By Mike Anderson, P.E.
Doctors will tell you all you care to know about the evils of stress and what it can do to your mental and physical well-being. Stress increases cortisol which can lead to weight gain. It can lead to sleep deprivation and depression and hypertension. In our fast-paced society, work stress is a constant companion for many of us.
People combat stress by relaxing in various ways. What are my top three most relaxing activities? I’m glad you asked. I’d have to say:
1. Sitting on the beach on a bright, clear day listening to/watching the waves roll in;
2. Participating in an instructor-led basic yoga class – particularly the part where you get to nap quietly on your mat at the end after pretending to be a dog, cat, cow and cobra. It’s like kindergarten all over again; and
3. Watching my robot vacuum wander around sweeping up pet fur. At the end of its hard work, it returns to the docking station and plays a few happy notes to let me know it made it home safely. I’m surprised Tesla hasn’t thought of that for their cars.
No matter how you choose to relax, it’s clear that the ability to relax is important to carbon-based humans…so why shouldn’t it also be important to carbon-based asphalt?
The PG Asphalt Binder Specification, although an improvement over past specification systems, really doesn’t capture the ability of the asphalt binder to relax. There may have been some discussion when the system was first conceived about including a parameter that could relate to relaxation properties, but ultimately it didn’t make it in the spec.
What does the ability to relax mean for an asphalt binder? In the simplest terms it means that as stresses build, the asphalt binder has the ability to release those stresses through viscous flow. If it can’t relax sufficiently then the stresses may build to a point that cracking occurs.
Temperature matters because asphalt acts less like a viscous material as the temperature decreases. Using the right binder grade for the climate is important.
Composition and processing matter because the chemical make-up of the asphalt binder and how it is produced affects the balance of viscous and elastic properties at a given temperature.
Aging matters because aged asphalt becomes stiffer and loses its flexibility…much like humans do as we age.
Asphalt technologists are coming to have a renewed appreciation for the relaxation properties of asphalt binders and their role in durability cracking performance. Since the PG specification doesn’t directly capture the effects of relaxation in its current form what tests and parameters are being considered for inclusion in a future version of the spec?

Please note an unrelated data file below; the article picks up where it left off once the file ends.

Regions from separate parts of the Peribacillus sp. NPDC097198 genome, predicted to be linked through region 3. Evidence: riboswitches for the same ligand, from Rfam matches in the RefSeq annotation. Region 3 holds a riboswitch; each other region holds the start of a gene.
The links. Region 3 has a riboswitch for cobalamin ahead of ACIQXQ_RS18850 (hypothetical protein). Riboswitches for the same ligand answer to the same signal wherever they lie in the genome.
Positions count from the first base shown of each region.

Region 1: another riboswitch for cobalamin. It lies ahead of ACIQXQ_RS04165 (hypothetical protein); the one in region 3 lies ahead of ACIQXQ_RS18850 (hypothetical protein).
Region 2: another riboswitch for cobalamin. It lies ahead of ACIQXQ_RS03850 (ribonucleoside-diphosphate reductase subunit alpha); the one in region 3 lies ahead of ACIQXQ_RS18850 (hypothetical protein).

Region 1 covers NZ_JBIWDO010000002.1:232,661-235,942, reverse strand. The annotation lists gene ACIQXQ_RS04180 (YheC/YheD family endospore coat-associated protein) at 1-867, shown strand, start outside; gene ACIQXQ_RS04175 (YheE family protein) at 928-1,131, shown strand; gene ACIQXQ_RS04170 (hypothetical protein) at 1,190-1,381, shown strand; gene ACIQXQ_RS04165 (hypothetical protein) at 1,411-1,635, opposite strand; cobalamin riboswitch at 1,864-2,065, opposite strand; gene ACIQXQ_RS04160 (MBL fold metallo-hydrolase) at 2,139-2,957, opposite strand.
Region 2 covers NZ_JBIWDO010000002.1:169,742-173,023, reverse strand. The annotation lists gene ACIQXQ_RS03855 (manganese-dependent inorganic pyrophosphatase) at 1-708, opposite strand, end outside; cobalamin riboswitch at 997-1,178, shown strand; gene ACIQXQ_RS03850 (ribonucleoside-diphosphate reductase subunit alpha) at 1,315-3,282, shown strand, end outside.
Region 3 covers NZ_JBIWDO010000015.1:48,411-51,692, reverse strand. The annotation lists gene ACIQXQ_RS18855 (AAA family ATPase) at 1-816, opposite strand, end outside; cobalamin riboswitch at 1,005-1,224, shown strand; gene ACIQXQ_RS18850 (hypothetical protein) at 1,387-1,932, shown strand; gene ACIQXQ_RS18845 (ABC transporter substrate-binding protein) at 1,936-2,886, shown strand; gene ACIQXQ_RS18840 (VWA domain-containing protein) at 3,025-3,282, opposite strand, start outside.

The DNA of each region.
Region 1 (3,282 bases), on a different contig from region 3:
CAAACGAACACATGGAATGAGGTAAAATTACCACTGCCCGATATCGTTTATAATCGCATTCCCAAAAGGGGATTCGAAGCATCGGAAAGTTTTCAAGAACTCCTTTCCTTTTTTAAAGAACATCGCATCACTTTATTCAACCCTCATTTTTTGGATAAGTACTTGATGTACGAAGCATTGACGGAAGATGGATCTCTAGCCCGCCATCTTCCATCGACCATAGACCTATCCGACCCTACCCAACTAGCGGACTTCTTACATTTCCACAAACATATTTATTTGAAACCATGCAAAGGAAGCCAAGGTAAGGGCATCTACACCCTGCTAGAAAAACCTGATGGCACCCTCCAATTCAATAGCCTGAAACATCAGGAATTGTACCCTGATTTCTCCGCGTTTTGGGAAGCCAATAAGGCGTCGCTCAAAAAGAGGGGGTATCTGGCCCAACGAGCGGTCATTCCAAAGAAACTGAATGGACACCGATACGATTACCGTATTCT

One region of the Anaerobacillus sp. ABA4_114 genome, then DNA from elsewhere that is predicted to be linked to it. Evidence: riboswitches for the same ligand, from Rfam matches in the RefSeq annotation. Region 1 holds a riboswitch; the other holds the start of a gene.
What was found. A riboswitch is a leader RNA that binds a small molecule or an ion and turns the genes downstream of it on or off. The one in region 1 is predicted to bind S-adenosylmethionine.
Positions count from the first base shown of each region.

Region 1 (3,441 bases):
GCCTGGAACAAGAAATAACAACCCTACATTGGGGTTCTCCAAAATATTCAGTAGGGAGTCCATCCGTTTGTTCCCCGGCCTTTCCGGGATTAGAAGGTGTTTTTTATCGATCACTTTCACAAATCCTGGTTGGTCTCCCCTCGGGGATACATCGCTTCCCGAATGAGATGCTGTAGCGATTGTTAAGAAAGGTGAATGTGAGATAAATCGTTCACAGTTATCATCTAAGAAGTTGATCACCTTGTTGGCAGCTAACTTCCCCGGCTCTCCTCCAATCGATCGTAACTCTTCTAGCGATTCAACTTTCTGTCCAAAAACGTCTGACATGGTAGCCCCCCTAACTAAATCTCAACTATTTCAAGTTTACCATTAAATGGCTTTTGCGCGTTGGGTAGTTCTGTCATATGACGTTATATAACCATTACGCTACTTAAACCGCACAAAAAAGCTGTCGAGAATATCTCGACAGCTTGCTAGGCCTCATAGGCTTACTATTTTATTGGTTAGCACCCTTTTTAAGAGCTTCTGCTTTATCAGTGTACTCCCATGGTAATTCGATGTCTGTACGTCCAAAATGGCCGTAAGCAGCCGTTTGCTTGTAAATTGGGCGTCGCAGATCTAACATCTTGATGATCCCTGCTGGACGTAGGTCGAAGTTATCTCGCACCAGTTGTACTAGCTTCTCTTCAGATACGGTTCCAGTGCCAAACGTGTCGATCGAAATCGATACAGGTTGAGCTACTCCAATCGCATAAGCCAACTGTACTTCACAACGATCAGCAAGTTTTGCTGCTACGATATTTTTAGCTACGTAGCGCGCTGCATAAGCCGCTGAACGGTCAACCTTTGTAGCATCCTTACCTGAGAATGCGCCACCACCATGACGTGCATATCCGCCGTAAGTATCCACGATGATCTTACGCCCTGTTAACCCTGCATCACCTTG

Delta Tc – a parameter derived from BBR testing. It is currently being used and/or evaluated by at least ten agencies. AI has a very detailed state-of-the-knowledge document (IS-240) available if you want to know more.
Glover-Rowe – a parameter derived from DSR testing that better accounts for the viscoelastic response of the asphalt binder than the standard G*sin δ parameter typically used at intermediate temperature. Past research determined the value from a mastercurve constructed at a specified reference temperature from multiple temperature-frequency sweep tests. One national research project suggests using the parameter with the value determined at a specified temperature and frequency.
R-value – not a measure of insulation, but a parameter representing the shape of the mastercurve and how it transitions from elastic to viscous behavior. It is determined from a mastercurve at a specified reference temperature that is constructed from multiple temperature-frequency sweep tests. It can also be estimated using a simple equation at a single testing condition (ideally where the shear modulus is 10 MPa or higher). Thinking about the parameter does keep me warm at night.
Double-Edge Notched Tension (DENT) – a test used to determine the crack tip opening displacement (CTOD) at intermediate temperature using a ductilometer with load cell.
Asphalt Binder Cracking Device (ABCD) – a test used to determine the temperature at which the asphalt binder cracks at lower temperatures when subjected to a standard rate of decreasing temperature. It is not necessarily a test about relaxation but rather the failure strain of asphalt binders. There is no truth to the rumor that it is used in combination with the Three Rs – RTFO, Rheology and Recovery.
Several national research projects have included one or more of these parameters in their evaluation. The goal – which we hope will be realized sooner rather than later – is to have a revised specification that captures all the key properties to minimize the binder’s contribution to asphalt pavement distress. Once we have that, I think asphalt technologists everywhere will be able to sit back and relax…at least for a while.
For information on Asphalt Institute’s laboratory training, research, and testing services please contact Mike Anderson (email@example.com) or Gary Irvine (firstname.lastname@example.org). We’ll be happy to respond…as soon as one of us can roll out of our respective hammocks.
Mike Anderson is the Director of Research and Laboratory Services at the Asphalt Institute.